"Strange Fruit" had everything that makes a legendary rockband: Money, Fame, Success, Groupies, a Singer who died of drugs and even a divine ending, when lightning struck the stage during ... See full summary »
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At the Paradise Theater, Jonathan Chance from the Music Underground, and Robert Kilroy, who broke out of prison to see Chance, meet, and Kilroy relates the events of the final concert at the Paradise, the night he was framed for murder.
"Strange Fruit" had everything that makes a legendary rockband: Money, Fame, Success, Groupies, a Singer who died of drugs and even a divine ending, when lightning struck the stage during an open-air. Twenty years later, all band members are minding their own businesses, the idea of a band reunion is brought up by, well, public request. Tony, the former keyboard player, sets out only to find his former friends working as a roofer, a gardener and a hotel clerk. They all became rather everyday people, married or still single, they definitely are not wild and crazy anymore. But with the help of former manager Karen, who is still dreaming of Brian, the apparently deceased lead guitarist, they all, old, fat and wrinkled as they are, try to catch that spirit again. Written by
During their Dutch tour, when Ray is being interviewed, we see a Dutch sign behind the band members which reads: "Verboden te parkeren" (No Parking). But the sign above the men's toilet next to the sign reads "Herren" which is German for "Men" instead of the Dutch word "Heren". See more »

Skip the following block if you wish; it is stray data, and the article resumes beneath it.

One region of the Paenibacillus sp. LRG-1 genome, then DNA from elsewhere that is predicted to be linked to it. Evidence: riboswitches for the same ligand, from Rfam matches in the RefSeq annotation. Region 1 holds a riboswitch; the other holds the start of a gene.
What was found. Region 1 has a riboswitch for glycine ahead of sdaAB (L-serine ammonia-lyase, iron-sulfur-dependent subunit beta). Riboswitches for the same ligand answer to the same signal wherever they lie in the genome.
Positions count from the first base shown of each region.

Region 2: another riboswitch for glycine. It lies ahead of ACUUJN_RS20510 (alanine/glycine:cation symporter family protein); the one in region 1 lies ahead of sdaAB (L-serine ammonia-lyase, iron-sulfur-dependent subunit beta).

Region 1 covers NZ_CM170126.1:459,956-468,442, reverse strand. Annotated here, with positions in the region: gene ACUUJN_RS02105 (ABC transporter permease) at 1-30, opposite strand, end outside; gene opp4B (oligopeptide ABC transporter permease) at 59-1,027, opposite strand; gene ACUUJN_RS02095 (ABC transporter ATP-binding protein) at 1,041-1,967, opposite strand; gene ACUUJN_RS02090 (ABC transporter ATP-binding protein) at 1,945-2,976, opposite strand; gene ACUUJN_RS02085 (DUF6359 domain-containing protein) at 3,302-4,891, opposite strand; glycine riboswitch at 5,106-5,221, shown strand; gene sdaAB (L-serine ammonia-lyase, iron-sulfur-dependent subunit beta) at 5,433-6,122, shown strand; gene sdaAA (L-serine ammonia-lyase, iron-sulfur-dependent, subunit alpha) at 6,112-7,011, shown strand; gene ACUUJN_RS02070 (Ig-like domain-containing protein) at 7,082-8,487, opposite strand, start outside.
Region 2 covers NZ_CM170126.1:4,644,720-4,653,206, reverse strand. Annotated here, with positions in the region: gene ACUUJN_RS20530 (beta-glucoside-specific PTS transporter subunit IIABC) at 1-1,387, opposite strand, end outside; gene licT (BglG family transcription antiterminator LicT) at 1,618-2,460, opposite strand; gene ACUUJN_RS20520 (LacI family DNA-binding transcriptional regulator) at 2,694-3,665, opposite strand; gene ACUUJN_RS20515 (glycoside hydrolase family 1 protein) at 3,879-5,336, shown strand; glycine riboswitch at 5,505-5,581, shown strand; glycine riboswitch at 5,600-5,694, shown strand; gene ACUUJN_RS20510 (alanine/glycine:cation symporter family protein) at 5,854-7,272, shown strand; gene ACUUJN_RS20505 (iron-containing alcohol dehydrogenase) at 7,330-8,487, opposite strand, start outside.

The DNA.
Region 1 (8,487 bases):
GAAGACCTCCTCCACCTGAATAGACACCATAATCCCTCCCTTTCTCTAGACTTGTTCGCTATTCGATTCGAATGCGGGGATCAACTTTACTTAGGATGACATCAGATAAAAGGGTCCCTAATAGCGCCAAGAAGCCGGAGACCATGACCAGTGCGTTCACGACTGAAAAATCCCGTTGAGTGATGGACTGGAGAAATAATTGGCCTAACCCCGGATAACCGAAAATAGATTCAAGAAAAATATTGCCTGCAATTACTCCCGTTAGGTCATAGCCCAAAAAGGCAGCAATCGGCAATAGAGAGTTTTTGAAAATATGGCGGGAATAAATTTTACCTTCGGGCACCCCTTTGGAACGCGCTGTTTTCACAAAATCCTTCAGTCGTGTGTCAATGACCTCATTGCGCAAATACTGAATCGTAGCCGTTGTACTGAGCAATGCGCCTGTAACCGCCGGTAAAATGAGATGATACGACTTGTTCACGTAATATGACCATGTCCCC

Are you still a road dog, Hughie?
Nah. The last tour I did was ten years ago. It was Aerosmith, but they've gone and cleaned up their act. It's all wheatgrass juice and fuckin' pumpkin seeds. I hope you guys are still crazy, or I'm outta here.
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At the end of the credits, voices are heard of members of Strange Fruit playing the Bands-with-body-parts-in-their-name game. See more »
"Here... I've got one - it's got THREE bits of the body in it!"
...Heads, Hands, and Feet - a band from the past, just like Strange Fruit. A triple whammy there. Those who have professed not to like this film are either heartless or under 40, and have had no experience of the real thing. Sad for them. This is an achingly well-observed little picture that is an excellent way of passing an hour or two, and will probably not even fade much on the second showing. Stephen Rae, Timothy Spall as the fat drummer (in many ways quite the most delightful figure of all), and Bill Nighy - a new name for me - as the neurotic vocalist and front man all turn in super performances, and Juliet Aubrey has lovely doe eyes to go with some sharp acting as Karen, who tries to hold the band together as they spectacularly self-destruct.
The Syd Barrett/Brian Wilson echoes are loud and clear, Mott the Hoople rear up before one in all their inflated ridiculousness, and the script is never mawkish for more than a minute. Don't compare this with Spinal Tap or The Rutles or The Full Monty - it's unfair on all of them. The nearest comparison is The Commitments, and that's no bad thing. And any film that can conjure up memories of Blodwyn Pig - a band I do not remember ever seeing, but the name lives on - well, it shows somebody in the team knew what they were on about.
A small delight, and thanks for the memory.
Oh... and I've got ANOTHER one - Stiff Little Fingers; a-a-and what about SteelEYE Span... Spooky TOOTH... Ten Inch NAILS anyone? (You have to see the movie or have been on the road)
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